Did I test it first? No. Did I spray a little and find out what it really smelled like? No. What I did was wrest off the cap and spray around me with a will, like I was trying to put out a garage fire, until this -- this -- this odor hit me smack in the face like a shovel in a cartoon. It was a bizarre topnote of acrid pine cleaner with a sickly undertone of baby powder, the industrial-strength deodorant kind of smell that is eternally, absolutely and unchangeably linked with fetid bathrooms in public places. I gagged and began flapping my arms wildly at the air, but it was too late. The side of the can boasted that the ineffable fragrance would last for hours.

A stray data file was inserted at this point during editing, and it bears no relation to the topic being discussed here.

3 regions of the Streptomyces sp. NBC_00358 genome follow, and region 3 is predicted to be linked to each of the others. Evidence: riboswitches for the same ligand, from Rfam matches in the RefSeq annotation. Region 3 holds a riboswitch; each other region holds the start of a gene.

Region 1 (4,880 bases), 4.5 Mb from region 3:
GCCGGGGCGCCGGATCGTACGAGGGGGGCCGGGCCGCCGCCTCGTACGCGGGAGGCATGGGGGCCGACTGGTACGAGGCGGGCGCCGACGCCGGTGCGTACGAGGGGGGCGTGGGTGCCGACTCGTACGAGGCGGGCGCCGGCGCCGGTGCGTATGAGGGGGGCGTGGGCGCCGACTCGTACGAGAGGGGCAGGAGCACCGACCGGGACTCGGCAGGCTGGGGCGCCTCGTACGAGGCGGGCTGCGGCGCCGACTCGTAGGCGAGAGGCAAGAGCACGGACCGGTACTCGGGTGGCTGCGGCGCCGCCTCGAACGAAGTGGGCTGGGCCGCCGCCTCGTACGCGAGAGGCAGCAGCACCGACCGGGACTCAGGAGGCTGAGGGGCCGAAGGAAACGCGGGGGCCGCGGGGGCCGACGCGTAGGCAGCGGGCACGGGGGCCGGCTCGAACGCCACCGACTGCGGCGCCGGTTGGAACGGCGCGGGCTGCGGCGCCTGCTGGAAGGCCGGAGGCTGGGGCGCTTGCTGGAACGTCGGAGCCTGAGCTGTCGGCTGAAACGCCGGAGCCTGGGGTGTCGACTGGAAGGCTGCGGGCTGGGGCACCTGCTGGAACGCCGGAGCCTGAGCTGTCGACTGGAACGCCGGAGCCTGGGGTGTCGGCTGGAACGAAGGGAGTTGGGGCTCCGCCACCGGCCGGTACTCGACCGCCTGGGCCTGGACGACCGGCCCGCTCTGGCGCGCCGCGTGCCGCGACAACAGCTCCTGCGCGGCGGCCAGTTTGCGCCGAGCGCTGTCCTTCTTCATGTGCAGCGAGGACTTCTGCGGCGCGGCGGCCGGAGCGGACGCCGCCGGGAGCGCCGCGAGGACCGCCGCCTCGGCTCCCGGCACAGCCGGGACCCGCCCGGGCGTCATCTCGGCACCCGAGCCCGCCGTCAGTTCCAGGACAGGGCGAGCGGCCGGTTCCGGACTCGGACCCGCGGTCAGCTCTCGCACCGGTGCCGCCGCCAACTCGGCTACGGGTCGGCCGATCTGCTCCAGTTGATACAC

After throwing all the doors and windows open, I retreated to the front porch to contemplate the disaster. Surprise, hubby! Surprise, kiddo! Isn't it beautiful? Here's your gas masks! Aw, baby, don't cry, Christmas trees are supposed to smell bad! That's why we have them only once a year! The horror was beyond description -- spending December with a fake tree that smelled like a highway rest stop. But eventually I figured out what to do.
I cooked stuffed cabbage that night, of course. One of my mom's treasured holiday recipes. And by the end of that festive dinner, nobody cared what the tree smelled like.
by Catherine Salton